I didn’t realize until the end of the hour that the four boys sitting across the table from me were all juvenile offenders who had been given the afternoon off to attend a small anti-violence community meeting at the Stetson Branch Library on Dixwell Avenue. None of them could have been older than 13; all four spoke with a combination of bravado and shyness common to any group of children faced with a room full of adults. They talked about sports, and arts and crafts and puzzles, and getting into fights. And then the facilitator asked the boys how they felt about asking the police for help.
The response was immediate and unequivocal. The first boy to speak explained that he would never go to a cop because “when they arrested me, they put pepper spray in my eyes for no reason.” The next two boys said that “I just don’t believe cops,” and “I just don’t like cops … ’cause they’re mean.” I struggle to imagine any situation in which the police would find themselves required to use pepper spray to restrain a 12-year-old. But it is easy to understand why a 12-year-old, no matter how much he regretted his actions, would hate the police forever for pepper-spraying him.
That’s bad news for everyone who is concerned about violence and the future of New Haven. It’s true that crime has fallen sharply since the inception of community policing programs in New Haven in 1990. Even with this decline, the New Haven Police still face enormous challenges, as do most urban patrols; on the night that the Board of Aldermen visited police headquarters in January, the department had to deal with a gun shop robbery and a rash of suspicious fires. But in the long term, the biggest obstacle to a successful fight against crime is probably still trust.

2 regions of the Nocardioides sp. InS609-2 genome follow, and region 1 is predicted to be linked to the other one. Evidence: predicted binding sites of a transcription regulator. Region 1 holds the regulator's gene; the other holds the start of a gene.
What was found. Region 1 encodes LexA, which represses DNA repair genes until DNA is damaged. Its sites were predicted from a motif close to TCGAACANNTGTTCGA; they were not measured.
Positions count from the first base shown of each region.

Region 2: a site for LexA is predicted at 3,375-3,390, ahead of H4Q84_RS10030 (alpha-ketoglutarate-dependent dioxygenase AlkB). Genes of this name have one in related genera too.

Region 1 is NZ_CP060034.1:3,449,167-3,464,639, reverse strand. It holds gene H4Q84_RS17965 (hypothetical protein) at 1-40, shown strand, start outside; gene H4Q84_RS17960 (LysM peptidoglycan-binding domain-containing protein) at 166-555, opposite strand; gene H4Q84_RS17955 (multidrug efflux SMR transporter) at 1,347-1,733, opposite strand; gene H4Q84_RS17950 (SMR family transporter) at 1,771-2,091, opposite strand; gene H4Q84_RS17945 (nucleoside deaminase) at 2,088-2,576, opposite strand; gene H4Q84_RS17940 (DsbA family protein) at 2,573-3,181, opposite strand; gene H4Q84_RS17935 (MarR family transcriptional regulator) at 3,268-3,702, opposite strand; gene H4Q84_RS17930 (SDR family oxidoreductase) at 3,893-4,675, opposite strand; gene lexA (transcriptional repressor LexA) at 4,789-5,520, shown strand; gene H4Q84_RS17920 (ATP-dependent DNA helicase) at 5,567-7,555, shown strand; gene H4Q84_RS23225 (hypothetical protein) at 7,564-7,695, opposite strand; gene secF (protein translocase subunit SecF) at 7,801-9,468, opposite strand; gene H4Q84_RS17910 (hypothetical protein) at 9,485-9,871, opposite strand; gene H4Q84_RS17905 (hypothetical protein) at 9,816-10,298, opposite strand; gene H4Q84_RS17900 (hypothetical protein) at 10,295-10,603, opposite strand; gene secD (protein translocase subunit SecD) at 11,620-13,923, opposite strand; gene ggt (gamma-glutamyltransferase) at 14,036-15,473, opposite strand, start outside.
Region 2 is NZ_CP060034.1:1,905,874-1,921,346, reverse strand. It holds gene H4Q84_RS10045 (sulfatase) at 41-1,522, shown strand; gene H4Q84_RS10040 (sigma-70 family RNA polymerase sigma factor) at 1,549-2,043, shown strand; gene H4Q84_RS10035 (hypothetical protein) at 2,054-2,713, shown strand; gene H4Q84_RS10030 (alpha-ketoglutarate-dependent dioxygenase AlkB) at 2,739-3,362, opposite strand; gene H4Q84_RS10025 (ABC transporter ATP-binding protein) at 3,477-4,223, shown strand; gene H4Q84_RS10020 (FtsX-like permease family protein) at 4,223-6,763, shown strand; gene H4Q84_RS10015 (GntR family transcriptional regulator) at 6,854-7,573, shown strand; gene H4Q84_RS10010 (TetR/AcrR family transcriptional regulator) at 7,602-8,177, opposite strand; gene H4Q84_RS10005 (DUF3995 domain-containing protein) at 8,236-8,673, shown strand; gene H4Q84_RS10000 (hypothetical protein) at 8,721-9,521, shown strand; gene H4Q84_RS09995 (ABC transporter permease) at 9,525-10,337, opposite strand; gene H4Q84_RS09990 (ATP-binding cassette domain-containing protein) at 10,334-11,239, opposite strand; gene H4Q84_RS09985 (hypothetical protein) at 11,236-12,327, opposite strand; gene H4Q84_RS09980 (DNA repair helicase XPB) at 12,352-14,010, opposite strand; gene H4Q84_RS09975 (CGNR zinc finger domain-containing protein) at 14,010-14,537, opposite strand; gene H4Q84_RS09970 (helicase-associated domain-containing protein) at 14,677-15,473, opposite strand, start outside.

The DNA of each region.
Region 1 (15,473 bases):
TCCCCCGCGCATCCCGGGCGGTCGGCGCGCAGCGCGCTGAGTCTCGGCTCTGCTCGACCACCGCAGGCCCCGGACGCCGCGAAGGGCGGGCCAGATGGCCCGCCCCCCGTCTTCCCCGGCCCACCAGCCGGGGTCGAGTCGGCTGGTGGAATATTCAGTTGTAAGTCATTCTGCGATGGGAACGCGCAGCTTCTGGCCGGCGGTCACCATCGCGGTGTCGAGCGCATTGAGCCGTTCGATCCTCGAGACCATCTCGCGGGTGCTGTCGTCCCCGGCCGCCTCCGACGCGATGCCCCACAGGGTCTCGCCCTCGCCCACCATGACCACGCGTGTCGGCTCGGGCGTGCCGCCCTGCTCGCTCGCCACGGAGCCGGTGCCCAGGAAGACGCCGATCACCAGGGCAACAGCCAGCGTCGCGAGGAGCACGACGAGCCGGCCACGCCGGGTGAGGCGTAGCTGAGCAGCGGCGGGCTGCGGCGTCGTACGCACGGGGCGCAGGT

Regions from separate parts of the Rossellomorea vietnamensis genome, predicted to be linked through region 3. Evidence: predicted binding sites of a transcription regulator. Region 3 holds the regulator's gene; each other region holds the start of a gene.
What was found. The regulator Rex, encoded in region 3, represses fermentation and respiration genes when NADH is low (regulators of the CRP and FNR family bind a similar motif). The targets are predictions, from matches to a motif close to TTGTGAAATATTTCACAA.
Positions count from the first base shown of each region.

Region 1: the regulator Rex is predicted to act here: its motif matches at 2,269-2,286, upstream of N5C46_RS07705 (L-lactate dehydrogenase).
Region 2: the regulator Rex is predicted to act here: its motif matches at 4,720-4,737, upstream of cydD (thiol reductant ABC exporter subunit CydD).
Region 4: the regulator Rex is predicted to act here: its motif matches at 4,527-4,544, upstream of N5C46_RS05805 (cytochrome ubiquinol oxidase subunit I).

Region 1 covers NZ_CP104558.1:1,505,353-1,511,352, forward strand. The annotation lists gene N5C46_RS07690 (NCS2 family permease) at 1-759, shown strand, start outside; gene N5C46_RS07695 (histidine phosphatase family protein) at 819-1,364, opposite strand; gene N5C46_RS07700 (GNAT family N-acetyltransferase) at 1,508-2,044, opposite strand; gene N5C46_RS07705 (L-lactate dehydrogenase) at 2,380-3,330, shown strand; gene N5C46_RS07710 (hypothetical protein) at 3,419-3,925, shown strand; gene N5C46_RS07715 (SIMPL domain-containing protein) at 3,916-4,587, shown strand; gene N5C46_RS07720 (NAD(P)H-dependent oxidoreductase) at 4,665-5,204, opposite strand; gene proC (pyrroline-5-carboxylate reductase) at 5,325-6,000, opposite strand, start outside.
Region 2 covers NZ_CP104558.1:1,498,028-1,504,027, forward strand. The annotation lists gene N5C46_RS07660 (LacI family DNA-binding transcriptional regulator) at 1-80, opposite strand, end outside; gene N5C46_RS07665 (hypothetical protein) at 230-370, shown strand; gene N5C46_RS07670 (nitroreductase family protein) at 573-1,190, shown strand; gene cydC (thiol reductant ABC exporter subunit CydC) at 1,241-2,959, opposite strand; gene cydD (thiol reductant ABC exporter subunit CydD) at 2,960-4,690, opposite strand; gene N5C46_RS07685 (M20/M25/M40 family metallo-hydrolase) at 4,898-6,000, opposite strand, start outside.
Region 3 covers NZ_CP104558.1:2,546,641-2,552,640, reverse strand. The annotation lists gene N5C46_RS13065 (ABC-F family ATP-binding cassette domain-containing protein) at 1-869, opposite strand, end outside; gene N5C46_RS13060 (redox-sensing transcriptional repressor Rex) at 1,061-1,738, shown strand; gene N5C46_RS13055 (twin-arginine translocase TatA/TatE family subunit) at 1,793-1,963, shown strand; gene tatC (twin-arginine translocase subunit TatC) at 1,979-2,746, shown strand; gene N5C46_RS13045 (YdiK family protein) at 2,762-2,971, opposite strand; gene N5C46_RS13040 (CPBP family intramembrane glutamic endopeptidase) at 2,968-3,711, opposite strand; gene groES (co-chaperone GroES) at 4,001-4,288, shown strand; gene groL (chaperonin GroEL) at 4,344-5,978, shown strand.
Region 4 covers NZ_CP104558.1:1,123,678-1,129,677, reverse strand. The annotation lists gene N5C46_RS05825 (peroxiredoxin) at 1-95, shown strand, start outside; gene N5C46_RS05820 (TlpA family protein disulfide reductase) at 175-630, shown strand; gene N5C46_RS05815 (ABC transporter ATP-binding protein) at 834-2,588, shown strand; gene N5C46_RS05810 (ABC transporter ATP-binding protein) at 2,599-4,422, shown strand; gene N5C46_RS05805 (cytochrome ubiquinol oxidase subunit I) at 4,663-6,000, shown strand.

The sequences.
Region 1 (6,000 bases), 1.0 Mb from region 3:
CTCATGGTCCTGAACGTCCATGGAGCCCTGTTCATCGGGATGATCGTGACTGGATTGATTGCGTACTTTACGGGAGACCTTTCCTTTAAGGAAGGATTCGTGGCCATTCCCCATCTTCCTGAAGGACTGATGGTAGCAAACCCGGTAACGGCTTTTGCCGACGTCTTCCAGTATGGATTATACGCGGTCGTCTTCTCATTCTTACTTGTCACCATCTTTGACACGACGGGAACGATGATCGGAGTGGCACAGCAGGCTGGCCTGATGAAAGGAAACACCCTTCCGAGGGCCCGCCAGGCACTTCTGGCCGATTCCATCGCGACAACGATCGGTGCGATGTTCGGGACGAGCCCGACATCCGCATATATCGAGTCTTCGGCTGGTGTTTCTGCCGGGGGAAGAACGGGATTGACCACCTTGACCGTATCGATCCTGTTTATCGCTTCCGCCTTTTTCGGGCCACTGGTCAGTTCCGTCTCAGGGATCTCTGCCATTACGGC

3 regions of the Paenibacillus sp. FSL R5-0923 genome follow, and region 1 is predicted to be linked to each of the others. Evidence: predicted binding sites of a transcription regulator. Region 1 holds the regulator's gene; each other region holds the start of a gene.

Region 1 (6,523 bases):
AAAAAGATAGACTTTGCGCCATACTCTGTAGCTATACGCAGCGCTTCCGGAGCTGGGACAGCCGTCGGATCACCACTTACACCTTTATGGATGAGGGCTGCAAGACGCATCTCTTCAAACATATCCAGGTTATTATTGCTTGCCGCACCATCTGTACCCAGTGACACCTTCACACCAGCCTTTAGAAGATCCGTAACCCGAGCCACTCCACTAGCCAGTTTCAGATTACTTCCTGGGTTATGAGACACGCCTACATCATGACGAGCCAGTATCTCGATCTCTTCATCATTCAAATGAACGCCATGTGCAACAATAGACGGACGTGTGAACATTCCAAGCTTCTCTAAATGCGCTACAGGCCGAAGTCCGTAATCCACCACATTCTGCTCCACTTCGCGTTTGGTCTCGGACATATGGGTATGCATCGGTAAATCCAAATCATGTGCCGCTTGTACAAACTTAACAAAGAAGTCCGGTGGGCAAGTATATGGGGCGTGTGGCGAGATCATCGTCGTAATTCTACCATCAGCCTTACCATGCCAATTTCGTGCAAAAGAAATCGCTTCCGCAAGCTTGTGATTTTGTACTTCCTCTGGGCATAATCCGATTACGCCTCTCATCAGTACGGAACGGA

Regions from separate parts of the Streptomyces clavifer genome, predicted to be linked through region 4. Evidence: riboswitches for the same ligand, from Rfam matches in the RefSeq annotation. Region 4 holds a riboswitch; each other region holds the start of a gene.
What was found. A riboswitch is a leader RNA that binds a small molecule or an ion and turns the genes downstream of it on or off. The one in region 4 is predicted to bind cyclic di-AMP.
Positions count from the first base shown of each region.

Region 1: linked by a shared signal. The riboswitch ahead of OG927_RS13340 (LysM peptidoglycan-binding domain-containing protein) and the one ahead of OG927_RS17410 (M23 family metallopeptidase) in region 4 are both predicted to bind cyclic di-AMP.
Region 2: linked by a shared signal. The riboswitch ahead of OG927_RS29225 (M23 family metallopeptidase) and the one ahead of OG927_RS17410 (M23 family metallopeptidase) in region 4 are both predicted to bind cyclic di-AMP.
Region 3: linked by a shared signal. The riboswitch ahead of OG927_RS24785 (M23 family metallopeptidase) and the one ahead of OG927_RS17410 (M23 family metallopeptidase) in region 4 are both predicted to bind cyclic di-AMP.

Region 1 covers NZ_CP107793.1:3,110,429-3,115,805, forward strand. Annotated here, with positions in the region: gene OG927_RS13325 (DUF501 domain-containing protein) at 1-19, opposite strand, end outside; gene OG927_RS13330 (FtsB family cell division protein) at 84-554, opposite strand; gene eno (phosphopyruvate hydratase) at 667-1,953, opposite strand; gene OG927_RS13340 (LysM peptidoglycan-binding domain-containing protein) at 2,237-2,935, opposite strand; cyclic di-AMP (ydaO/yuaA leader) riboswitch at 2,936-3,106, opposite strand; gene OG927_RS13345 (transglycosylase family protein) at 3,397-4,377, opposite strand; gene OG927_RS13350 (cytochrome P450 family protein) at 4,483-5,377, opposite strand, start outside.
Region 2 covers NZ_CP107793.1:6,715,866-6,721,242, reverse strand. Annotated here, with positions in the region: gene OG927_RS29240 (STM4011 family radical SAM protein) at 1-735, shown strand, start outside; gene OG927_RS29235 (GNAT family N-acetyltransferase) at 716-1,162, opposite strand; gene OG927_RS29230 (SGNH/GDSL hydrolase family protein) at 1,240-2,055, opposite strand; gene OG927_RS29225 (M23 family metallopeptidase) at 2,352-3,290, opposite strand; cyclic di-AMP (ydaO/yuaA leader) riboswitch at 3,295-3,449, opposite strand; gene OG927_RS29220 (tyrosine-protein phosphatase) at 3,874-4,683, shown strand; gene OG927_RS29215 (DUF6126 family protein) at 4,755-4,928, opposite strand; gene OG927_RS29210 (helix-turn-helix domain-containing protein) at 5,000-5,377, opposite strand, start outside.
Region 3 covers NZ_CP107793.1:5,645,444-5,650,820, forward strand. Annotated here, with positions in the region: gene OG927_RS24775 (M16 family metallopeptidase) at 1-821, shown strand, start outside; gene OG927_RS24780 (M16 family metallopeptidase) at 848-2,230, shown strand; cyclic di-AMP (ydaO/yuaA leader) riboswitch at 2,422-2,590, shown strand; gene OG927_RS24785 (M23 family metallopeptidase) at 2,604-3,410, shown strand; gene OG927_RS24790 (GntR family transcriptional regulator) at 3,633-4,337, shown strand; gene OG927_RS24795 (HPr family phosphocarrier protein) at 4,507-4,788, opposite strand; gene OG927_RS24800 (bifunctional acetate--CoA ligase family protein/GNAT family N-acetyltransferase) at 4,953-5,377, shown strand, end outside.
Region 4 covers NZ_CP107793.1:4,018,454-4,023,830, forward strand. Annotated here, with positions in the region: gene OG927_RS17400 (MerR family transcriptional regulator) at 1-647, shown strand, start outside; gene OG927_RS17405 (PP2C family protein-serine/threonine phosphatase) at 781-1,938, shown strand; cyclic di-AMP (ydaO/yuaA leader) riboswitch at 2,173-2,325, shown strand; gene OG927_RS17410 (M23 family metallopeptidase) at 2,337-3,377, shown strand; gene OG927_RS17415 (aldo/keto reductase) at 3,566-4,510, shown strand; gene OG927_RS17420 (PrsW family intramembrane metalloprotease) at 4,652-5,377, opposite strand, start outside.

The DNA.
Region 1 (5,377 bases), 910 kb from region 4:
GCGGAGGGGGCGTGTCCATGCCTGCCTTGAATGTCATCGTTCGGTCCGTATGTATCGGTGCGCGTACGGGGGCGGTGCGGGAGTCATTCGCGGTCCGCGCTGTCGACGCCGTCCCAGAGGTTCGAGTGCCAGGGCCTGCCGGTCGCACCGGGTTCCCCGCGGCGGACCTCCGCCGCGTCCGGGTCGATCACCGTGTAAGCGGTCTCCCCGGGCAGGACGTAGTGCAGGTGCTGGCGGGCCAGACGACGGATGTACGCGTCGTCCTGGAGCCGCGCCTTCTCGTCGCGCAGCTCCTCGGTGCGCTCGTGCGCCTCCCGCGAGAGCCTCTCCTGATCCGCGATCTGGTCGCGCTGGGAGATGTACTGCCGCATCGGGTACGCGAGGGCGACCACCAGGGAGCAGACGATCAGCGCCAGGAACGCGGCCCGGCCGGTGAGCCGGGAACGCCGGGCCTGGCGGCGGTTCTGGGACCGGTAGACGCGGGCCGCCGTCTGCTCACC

New Haven’s entire policing program is designed to eliminate that lack of trust. Throughout the years, the New Haven police have instituted countless community-building programs aimed at getting drugs and guns off the streets and creating stronger relationships between police and neighborhoods. The city is divided into 10 districts, each with its own substation and district manager whose pager number is prominently displayed on the Police Department Web site. But it’s impossible to tell how many New Haven residents actually have those pager numbers, and how many would actually call them.
In neighborhoods like Dixwell, calling the police may seem like a waste of time. When drug dealers adjust their schedules to avoid police patrols, and speeding monitors can’t stop dangerous crashes, one of the boys said that the only way to keep his neighborhood safe would be to “post army men around the houses.” New Haven residents worry that the police don’t take them seriously, especially on streets where block watches have fallen apart. Calling the police may be risky when the target of the call is one’s own neighbors. And there is the sense, strongly expressed by some of the adults at the Stetson Library meeting, that the police sometimes do more harm than good; they see the police as people who lock up former offenders who carry guns because they have no other means of protecting themselves and use pepper spray on children.
This break between the police and the community badly needs to be repaired. Most cops, and certainly all those who I’ve met during my time in New Haven, are good people who are deeply committed to making their city a safer place. Most people want drug-dealing, speeding and shootings to end in their neighborhoods for good. I don’t have the answers, but there must be some way of restarting these conversations, of convincing community members and the police to make commitments to each other again. The police need to know that the community will come to them and not let criminal activity continue out of fear or mistrust, and the community needs to feel that the police take them and their concerns seriously. If that commitment cannot be made, it will come at a terrible cost to New Haven’s most vulnerable and valuable citizens: its children. The price that we all pay as a result, in diminished trust, increased crime and loss of innocence is simply too high to bear.